Difference between revisions of "Illinois Constitution"

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{{ILConstitution}}{{TOCnestright}}The '''Illinois Constitution''' is the governing document of the state of [[Illinois]]. There have been four Illinois Constitutions; the fourth and current version was adopted in a statewide vote of the people on [[Illinois Constitution Ratification Question (1970)|December 15, 1970]].
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{{ILConstitution}}{{tnr}}The '''Illinois Constitution''' is the basic governing document of the state of [[Illinois]]. There have been four Illinois Constitutions. The fourth and current version was adopted in a statewide vote of the people on [[Illinois Constitution Ratification Question (1970)|December 15, 1970]].
  
==History==
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==Features==
The first Illinois Constitution was adopted in 1818 when Illinois was admitted to the Union.  Constitutional revisions were ratified in 1848, 1870 and 1970.<ref name=lusk>Lusk, David W. ''Politics and Politicians: A Succinct History of the Politics of Illinois'' ([http://books.google.com/books?id=Qw4lAAAAMAAJ&pg=PA326&vq=Dement&dq=JOhn+Dement+Black+Hawk#PPA326,M1 Google Books]), H. W. Rokker: 1884, pp. 326&ndash;328, and p. 142. Retrieved 18 September 2007.</ref> Important features of the fourth Illinois Constitution include the creation of home rule powers for larger municipalities and other units of local government. The current version of the Illinois Constitution was adopted by special election on December 15, 1970.<ref name-ilga>"[http://www.ilga.gov/commission/lrb/conmain.htm Constitution of the State of Illinois]," ''Illinois General Assembly'', official site. Retrieved 2 November 2007.</ref>
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The 1970 Constitution of Illinois has a preamble, 14 articles and a schedule.<ref name="il">[http://www.ilga.gov/commission/lrb/conmain.htm ''Illinois General Assembly'', "Illinois Constitution", accessed March 28, 2014]</ref>
  
In 1862 a constitutional convention was held, but the changes known as the "Copperhead constitution" were not ratified by the voters.<ref>Illinois History Teacher, Vol 3:1 1996. [http://www.lib.niu.edu/ipo/1996/iht319615.html Illinois Copperheads & The American Civil War]. Illinois Historic Preservation Agency. 1996.</ref> A constitutional convention was held in 1920, but in 1922 the changes were rejected by voters.<ref>Illinois Blue Book 2005-2006. [http://www.cyberdriveillinois.com/publications/illinois_bluebook/2005_2006/history_election_results/illinoishistory.pdf Illinois History timeline].</ref>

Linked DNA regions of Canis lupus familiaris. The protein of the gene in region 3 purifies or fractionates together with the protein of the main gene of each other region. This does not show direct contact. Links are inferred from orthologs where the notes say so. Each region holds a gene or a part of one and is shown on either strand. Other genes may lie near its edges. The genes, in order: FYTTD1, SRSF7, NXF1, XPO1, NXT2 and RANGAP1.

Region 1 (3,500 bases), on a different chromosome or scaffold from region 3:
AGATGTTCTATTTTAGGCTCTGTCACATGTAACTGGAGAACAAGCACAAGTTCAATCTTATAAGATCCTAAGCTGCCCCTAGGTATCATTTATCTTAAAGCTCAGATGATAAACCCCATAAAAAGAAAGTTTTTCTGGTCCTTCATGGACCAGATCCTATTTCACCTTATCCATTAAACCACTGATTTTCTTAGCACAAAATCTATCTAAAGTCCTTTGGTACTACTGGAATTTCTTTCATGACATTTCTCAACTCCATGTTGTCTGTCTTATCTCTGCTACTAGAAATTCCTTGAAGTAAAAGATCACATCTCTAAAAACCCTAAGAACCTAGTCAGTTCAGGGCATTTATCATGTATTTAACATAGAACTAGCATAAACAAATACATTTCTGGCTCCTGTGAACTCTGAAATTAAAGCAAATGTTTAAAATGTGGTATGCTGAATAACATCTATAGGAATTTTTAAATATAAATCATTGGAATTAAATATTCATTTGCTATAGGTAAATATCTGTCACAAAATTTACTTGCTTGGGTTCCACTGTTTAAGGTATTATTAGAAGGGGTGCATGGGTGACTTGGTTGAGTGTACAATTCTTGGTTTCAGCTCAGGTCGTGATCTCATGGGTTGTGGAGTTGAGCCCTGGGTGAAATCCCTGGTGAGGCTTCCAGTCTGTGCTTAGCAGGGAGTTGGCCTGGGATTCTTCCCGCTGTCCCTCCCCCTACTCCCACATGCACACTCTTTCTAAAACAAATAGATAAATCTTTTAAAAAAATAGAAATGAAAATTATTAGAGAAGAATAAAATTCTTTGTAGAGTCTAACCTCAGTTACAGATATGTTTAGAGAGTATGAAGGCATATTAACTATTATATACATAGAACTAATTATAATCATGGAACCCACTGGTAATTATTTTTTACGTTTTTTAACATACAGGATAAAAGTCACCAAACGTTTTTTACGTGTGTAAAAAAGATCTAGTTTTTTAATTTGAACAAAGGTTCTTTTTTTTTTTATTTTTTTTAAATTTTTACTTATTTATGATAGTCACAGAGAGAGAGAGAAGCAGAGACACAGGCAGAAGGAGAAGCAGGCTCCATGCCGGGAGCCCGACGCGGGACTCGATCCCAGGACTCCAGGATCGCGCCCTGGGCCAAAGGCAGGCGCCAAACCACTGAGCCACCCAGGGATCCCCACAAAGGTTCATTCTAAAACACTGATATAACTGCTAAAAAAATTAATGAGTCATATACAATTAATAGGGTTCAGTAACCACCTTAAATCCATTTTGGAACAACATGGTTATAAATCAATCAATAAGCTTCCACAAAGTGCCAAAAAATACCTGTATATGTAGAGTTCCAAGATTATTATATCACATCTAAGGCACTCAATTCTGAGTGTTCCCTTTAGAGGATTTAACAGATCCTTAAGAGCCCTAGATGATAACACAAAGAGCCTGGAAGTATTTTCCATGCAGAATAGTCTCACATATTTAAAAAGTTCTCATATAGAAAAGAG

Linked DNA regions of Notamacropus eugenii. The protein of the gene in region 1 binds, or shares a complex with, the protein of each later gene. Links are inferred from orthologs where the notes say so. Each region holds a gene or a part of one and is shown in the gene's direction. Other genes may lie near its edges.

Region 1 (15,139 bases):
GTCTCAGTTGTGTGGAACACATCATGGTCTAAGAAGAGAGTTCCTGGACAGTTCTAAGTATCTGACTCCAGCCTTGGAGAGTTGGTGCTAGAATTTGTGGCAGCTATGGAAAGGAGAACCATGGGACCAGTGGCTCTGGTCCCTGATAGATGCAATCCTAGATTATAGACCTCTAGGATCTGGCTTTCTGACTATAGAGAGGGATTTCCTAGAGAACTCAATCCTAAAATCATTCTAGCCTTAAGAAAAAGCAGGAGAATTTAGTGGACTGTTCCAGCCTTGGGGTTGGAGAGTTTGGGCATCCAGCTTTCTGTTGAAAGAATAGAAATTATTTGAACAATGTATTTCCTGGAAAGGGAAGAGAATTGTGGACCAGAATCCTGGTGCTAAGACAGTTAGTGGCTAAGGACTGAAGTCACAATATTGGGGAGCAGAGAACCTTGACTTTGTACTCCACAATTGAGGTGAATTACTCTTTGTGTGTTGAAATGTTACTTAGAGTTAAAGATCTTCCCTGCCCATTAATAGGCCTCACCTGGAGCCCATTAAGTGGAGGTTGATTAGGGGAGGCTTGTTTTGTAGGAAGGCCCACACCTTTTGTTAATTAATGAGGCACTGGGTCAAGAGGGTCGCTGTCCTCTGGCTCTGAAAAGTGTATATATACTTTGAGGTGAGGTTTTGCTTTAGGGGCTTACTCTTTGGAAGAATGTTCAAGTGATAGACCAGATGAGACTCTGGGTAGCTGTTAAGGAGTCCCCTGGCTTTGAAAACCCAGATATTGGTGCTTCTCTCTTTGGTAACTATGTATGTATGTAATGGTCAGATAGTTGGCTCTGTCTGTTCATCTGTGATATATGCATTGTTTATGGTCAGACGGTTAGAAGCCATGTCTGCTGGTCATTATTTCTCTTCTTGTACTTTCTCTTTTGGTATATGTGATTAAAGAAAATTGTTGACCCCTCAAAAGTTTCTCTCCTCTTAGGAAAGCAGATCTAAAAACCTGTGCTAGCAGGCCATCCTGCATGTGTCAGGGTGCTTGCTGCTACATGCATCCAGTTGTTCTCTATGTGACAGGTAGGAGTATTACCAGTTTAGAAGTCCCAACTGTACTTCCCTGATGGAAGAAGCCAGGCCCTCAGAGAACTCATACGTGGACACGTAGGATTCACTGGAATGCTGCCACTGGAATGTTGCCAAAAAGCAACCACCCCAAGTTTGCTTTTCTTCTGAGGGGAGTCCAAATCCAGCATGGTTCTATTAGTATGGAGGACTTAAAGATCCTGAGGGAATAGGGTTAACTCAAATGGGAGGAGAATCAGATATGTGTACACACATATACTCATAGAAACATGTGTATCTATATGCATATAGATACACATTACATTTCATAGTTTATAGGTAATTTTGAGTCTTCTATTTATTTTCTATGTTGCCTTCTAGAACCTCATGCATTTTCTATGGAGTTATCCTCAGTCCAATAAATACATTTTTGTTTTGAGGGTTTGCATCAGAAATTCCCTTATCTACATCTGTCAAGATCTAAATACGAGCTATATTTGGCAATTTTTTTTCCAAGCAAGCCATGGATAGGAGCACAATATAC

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Important features of the fourth Illinois Constitution include the creation of home rule powers for larger municipalities and other units of local government.<ref name="il"/><ref name="pat">[http://illinois.patriotactionnetwork.com/il-state-constitution/ ''Patriot Action Network'', "IL State Constitution", accessed March 28, 2014]</ref>
  
Article XIV requires that Illinois voters be asked at least every 20 years if they desire a constitutional convention.<ref>Constitution of the State of Illinois. [http://www.ilga.gov/commission/lrb/con14.htm Article 14 - Constitutional revisions]</ref> 1988 was the last time that measure was put to a vote, so in 2008 Illinois voters will be asked if there is a need for a constitutional convention to revise the state constitution. In 1988 the measure failed 900,109 votes for and 2,727,144 against the measure. 1,069,939 other voters choose neither option. <ref>Proposed amendments. [http://www.ilga.gov/commission/lrb/conampro.htm 1988 - Proposed call for a Constitutional Convention].</ref> In 2008 the convention ballot measure failed with 67.4% voting against it. <ref>[http://elections.nytimes.com/2008/results/states/illinois.html "New York Times", Illinois Election Results, 12/9/2008]</ref>
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In addition, [[Article XIV, Illinois Constitution|Article XIV]] requires that Illinois voters be asked at least every 20 years if they desire a [[constitutional convention]]. [[Illinois Constitutional Convention (2008)|2008 was the last time that measure concerning a constitutional convention was put to a vote]]. The ballot measure failed with 67% voting against the measure.<ref>[http://elections.nytimes.com/2008/results/states/illinois.html ''New York Times'', "Illinois Election Results", accessed December 9, 2008]</ref>
  
 
==[[Preamble, Illinois Constitution|Preamble]]==
 
==[[Preamble, Illinois Constitution|Preamble]]==
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:: ''See also: [[Preambles to state constitutions]]''
 
:: ''See also: [[Preambles to state constitutions]]''
  
The preamble to the [[Illinois Constitution]] is:
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The preamble to the Illinois Constitution states: